Friday November 28, 2014


Survey results are meant for general information only, and are not based on recognised statistical methods.

Home »  News »  Agriculture

U.S. corn, wheat fall, but late rally pushes soy higher

CBOT wheat drops for fourth day in a row

U.S. corn futures fell on Tuesday amid slumping demand for U.S. exports, and wheat also weakened to extend a losing streak on technical selling.

Yet soybean futures closed higher, after trading in negative territory for much of the day on improving weather in key growing areas of Brazil. The soy market reversed late in the session due to technical buying, traders said.

"Brazilian weather is about as close to perfect as you are going to get," said Sterling Smith, futures specialist for Citigroup in Chicago. "That is taking a little bit of risk premium out of the market."

In Brazil, some much-needed dry weather was expected through Thursday, giving farmers time to plant corn and soybeans. The forecast calls for storms to bring 1/2 inch to one inch this Friday and Saturday, with intermittent scattered showers expected for next week, said John Dee, meteorologist for Global Weather Monitoring.

U.S. wheat futures, have fallen for four days in a row and the benchmark Chicago Board of Trade benchmark soft red winter wheat January contract has fallen 3.7 per cent over that time.

Traders said the soybean market found support at its 20-day moving average of $14.36-3/4 (all figures US$). Prices briefly broached that key technical support level but a round of bargain buying quickly showed up to push prices higher.

CBOT January soybeans finished up 1-3/4 cents at $14.55-1/2 a bushel. CBOT March corn was 2-3/4 cents lower at $7.52 a bushel and CBOT March wheat dropped 4-1/4 cents to $8.56-1/2 a bushel.

Wheat's failure to rise above its 50-day moving average following the Egypt deal spurred the technical sales earlier this week.

The improving weather in South America threatens to further erode demand for U.S. corn and soybeans on the export market, curbing the late beans bounce.

Private analytics firm Informa Economics raised its forecast of Brazil's 2012-13 soybean crop to 81.4 million tonnes from 81.25 million. Informa did reduce its expectations for Brazil's corn crop by 600,000 tonnes and cut its estimate for Argentine soy and corn production.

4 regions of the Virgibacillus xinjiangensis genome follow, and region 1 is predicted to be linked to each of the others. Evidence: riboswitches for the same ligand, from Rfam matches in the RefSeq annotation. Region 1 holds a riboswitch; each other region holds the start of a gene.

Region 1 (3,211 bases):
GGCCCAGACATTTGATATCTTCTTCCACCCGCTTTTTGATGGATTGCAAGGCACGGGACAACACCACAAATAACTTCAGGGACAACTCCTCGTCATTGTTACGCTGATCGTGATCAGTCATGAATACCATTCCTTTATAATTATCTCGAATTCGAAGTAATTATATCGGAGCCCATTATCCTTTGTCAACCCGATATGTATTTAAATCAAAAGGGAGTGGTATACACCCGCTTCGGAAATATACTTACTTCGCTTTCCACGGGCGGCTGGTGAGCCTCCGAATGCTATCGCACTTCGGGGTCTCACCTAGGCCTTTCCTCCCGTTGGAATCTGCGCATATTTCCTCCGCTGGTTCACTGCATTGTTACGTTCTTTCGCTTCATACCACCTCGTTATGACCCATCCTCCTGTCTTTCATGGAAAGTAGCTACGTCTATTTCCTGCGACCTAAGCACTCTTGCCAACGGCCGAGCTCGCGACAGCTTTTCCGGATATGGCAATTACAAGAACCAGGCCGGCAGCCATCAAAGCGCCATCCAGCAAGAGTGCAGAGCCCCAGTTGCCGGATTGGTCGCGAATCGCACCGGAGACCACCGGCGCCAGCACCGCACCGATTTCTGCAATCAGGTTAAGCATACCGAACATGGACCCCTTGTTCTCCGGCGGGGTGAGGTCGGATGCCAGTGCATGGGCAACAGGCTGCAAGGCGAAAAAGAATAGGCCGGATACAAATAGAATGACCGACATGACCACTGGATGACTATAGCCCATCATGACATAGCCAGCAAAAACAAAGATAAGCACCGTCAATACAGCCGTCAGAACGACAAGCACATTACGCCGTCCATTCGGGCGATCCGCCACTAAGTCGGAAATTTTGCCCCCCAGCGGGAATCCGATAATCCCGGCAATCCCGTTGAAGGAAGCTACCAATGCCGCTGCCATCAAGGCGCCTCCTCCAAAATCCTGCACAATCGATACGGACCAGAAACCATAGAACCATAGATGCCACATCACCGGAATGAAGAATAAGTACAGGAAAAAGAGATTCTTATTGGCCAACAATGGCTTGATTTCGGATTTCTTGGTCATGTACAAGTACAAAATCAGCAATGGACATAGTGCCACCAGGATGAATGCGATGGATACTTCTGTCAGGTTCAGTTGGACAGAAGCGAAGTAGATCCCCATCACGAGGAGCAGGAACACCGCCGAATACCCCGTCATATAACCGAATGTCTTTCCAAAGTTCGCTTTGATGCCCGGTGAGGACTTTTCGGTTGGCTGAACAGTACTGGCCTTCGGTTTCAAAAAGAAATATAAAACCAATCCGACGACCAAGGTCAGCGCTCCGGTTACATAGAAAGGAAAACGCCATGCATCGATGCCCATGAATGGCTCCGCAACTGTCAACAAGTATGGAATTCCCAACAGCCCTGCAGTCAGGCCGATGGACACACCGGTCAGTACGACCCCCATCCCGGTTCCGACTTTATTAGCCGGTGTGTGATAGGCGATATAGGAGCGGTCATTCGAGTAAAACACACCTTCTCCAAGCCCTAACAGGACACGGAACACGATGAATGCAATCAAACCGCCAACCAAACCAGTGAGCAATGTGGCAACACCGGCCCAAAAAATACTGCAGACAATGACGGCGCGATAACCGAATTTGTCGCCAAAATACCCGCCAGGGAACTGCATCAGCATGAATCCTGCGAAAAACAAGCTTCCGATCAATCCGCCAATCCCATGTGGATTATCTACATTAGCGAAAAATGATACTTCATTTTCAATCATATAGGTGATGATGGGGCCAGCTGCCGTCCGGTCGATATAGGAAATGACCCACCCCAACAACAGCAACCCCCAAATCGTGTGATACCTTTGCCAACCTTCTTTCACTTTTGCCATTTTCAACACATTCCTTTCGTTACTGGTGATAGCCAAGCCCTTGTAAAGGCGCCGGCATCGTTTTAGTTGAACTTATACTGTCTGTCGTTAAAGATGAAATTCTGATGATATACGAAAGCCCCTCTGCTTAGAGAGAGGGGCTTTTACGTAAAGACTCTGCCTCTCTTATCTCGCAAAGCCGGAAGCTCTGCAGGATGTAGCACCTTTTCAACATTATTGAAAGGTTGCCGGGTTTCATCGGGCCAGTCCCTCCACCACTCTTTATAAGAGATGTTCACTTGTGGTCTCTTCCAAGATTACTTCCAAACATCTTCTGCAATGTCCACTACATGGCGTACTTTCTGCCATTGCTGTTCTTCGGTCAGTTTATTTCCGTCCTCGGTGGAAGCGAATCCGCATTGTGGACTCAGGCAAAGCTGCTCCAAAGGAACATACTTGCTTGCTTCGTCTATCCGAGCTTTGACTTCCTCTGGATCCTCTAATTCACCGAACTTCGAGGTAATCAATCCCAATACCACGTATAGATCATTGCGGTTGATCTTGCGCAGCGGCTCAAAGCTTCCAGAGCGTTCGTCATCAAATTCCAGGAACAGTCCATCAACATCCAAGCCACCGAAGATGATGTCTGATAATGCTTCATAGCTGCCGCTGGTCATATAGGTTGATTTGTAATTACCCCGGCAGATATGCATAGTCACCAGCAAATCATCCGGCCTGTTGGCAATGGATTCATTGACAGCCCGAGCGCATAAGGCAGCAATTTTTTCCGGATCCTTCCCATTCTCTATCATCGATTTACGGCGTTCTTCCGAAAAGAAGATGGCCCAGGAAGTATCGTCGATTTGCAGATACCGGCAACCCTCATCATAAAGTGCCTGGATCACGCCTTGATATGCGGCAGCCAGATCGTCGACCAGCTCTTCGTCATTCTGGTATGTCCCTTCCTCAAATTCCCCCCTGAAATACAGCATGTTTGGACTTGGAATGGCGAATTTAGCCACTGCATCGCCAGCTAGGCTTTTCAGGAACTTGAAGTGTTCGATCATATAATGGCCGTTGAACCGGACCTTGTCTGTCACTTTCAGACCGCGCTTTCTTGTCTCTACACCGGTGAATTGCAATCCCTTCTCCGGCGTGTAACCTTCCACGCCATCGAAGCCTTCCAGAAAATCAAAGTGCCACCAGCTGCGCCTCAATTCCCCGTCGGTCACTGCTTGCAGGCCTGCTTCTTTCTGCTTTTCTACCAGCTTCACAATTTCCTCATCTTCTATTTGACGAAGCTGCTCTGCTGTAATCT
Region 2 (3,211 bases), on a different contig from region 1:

Taiwan's Maize Industry Procurement Association, formerly known as Taiwan's Members Feed Industry Group, purchased 60,000 tonnes of corn to be sourced from Brazil in a deal late last week, European traders said on Tuesday.

Poor soy crushing margins in China raised the prospect of a boost to stocks of the oilseed in the United States as the world's top buyer cuts back its purchases.

Australia lowered its forecast for wheat production this year, the cuts were already factored into the market, traders said.

The Australian forecast for the 2012-13 marketing year was lowered from an estimate of 22.54 million tonnes in September and follows a record harvest of 29.5 million tonnes last year, data from the government's commodities forecaster showed on Tuesday.

Wheat production was curbed by poor rainfall on the east coast and Western Australia, the largest wheat producing areas.

-- Mark Weinraub covers the grain futures markets for Reuters in Chicago.


NOTE: To post a comment in the new commenting system you must have an account with at least one of the following services: Disqus, Facebook, Twitter, Yahoo, OpenID. You may then login using your account credentials for that service. If you do not already have an account you may register a new profile with Disqus by first clicking the "Post as" button and then the link: "Don't have one? Register a new profile".

The Estevan Lifestyles welcomes your opinions and comments. We do not allow personal attacks, offensive language or unsubstantiated allegations. We reserve the right to edit comments for length, style, legality and taste and reproduce them in print, electronic or otherwise. For further information, please contact the editor or publisher, or see our Terms and Conditions.

blog comments powered by Disqus

About Us | Advertise | Contact Us | Sitemap / RSS   Glacier Community Media:    © Copyright 2014 Glacier Community Media | User Agreement & Privacy Policy


Lost your password?